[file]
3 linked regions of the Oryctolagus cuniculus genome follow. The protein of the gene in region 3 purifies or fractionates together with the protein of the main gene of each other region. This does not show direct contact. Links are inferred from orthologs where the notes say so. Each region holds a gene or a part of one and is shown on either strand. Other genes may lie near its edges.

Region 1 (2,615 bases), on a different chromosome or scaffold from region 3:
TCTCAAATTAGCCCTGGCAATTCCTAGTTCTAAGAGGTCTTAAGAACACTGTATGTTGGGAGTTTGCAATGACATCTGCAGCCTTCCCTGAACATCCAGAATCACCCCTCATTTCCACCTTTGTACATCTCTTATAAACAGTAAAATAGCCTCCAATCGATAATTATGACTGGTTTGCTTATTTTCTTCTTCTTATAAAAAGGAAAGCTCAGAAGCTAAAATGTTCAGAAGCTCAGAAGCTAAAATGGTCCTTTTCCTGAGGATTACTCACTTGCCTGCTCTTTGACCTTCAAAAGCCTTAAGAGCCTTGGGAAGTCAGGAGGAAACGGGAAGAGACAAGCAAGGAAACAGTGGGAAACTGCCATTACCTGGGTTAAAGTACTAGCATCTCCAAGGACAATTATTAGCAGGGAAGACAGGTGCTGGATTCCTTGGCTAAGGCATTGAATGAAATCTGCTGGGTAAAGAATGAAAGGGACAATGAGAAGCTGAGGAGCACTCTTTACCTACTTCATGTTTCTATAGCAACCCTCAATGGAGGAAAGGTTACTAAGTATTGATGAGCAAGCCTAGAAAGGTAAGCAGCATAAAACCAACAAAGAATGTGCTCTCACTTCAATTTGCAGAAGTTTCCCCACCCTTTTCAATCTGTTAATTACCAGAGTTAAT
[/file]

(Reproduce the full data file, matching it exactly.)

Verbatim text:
3 linked regions of the Oryctolagus cuniculus genome follow. The protein of the gene in region 3 purifies or fractionates together with the protein of the main gene of each other region. This does not show direct contact. Links are inferred from orthologs where the notes say so. Each region holds a gene or a part of one and is shown on either strand. Other genes may lie near its edges.

Region 1 (2,615 bases), on a different chromosome or scaffold from region 3:
TCTCAAATTAGCCCTGGCAATTCCTAGTTCTAAGAGGTCTTAAGAACACTGTATGTTGGGAGTTTGCAATGACATCTGCAGCCTTCCCTGAACATCCAGAATCACCCCTCATTTCCACCTTTGTACATCTCTTATAAACAGTAAAATAGCCTCCAATCGATAATTATGACTGGTTTGCTTATTTTCTTCTTCTTATAAAAAGGAAAGCTCAGAAGCTAAAATGTTCAGAAGCTCAGAAGCTAAAATGGTCCTTTTCCTGAGGATTACTCACTTGCCTGCTCTTTGACCTTCAAAAGCCTTAAGAGCCTTGGGAAGTCAGGAGGAAACGGGAAGAGACAAGCAAGGAAACAGTGGGAAACTGCCATTACCTGGGTTAAAGTACTAGCATCTCCAAGGACAATTATTAGCAGGGAAGACAGGTGCTGGATTCCTTGGCTAAGGCATTGAATGAAATCTGCTGGGTAAAGAATGAAAGGGACAATGAGAAGCTGAGGAGCACTCTTTACCTACTTCATGTTTCTATAGCAACCCTCAATGGAGGAAAGGTTACTAAGTATTGATGAGCAAGCCTAGAAAGGTAAGCAGCATAAAACCAACAAAGAATGTGCTCTCACTTCAATTTGCAGAAGTTTCCCCACCCTTTTCAATCTGTTAATTACCAGAGTTAAT